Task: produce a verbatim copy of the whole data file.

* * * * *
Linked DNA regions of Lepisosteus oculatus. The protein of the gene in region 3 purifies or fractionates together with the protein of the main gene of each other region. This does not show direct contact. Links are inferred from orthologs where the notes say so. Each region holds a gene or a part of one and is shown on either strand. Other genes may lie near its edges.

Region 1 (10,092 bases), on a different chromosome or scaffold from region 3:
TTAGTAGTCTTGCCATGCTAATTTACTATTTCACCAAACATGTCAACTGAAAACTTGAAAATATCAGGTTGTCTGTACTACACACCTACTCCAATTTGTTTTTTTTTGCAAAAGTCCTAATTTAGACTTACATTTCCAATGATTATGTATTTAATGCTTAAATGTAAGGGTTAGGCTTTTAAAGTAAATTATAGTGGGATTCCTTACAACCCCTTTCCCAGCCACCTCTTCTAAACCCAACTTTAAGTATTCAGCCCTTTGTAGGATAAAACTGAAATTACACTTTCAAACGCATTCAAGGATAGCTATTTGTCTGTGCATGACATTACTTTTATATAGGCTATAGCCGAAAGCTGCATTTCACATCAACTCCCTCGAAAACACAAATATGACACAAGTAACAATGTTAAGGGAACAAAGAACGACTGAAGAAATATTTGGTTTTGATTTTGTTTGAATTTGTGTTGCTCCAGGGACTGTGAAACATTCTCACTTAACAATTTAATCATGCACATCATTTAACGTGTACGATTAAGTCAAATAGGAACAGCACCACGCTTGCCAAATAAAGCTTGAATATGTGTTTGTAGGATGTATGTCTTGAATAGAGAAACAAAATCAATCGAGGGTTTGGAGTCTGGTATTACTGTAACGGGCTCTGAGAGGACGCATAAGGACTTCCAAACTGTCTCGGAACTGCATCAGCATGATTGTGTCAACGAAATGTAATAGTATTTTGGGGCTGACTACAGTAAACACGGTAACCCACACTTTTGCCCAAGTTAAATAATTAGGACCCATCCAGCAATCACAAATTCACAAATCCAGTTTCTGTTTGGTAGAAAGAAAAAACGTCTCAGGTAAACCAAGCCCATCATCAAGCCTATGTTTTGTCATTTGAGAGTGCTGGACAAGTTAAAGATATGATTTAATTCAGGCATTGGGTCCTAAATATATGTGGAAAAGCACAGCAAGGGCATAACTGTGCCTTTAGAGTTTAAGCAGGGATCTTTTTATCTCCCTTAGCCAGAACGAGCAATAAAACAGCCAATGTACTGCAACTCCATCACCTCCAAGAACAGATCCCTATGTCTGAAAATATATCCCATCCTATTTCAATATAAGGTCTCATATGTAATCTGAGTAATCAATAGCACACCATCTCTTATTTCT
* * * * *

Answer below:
Linked DNA regions of Lepisosteus oculatus. The protein of the gene in region 3 purifies or fractionates together with the protein of the main gene of each other region. This does not show direct contact. Links are inferred from orthologs where the notes say so. Each region holds a gene or a part of one and is shown on either strand. Other genes may lie near its edges.

Region 1 (10,092 bases), on a different chromosome or scaffold from region 3:
TTAGTAGTCTTGCCATGCTAATTTACTATTTCACCAAACATGTCAACTGAAAACTTGAAAATATCAGGTTGTCTGTACTACACACCTACTCCAATTTGTTTTTTTTTGCAAAAGTCCTAATTTAGACTTACATTTCCAATGATTATGTATTTAATGCTTAAATGTAAGGGTTAGGCTTTTAAAGTAAATTATAGTGGGATTCCTTACAACCCCTTTCCCAGCCACCTCTTCTAAACCCAACTTTAAGTATTCAGCCCTTTGTAGGATAAAACTGAAATTACACTTTCAAACGCATTCAAGGATAGCTATTTGTCTGTGCATGACATTACTTTTATATAGGCTATAGCCGAAAGCTGCATTTCACATCAACTCCCTCGAAAACACAAATATGACACAAGTAACAATGTTAAGGGAACAAAGAACGACTGAAGAAATATTTGGTTTTGATTTTGTTTGAATTTGTGTTGCTCCAGGGACTGTGAAACATTCTCACTTAACAATTTAATCATGCACATCATTTAACGTGTACGATTAAGTCAAATAGGAACAGCACCACGCTTGCCAAATAAAGCTTGAATATGTGTTTGTAGGATGTATGTCTTGAATAGAGAAACAAAATCAATCGAGGGTTTGGAGTCTGGTATTACTGTAACGGGCTCTGAGAGGACGCATAAGGACTTCCAAACTGTCTCGGAACTGCATCAGCATGATTGTGTCAACGAAATGTAATAGTATTTTGGGGCTGACTACAGTAAACACGGTAACCCACACTTTTGCCCAAGTTAAATAATTAGGACCCATCCAGCAATCACAAATTCACAAATCCAGTTTCTGTTTGGTAGAAAGAAAAAACGTCTCAGGTAAACCAAGCCCATCATCAAGCCTATGTTTTGTCATTTGAGAGTGCTGGACAAGTTAAAGATATGATTTAATTCAGGCATTGGGTCCTAAATATATGTGGAAAAGCACAGCAAGGGCATAACTGTGCCTTTAGAGTTTAAGCAGGGATCTTTTTATCTCCCTTAGCCAGAACGAGCAATAAAACAGCCAATGTACTGCAACTCCATCACCTCCAAGAACAGATCCCTATGTCTGAAAATATATCCCATCCTATTTCAATATAAGGTCTCATATGTAATCTGAGTAATCAATAGCACACCATCTCTTATTTCT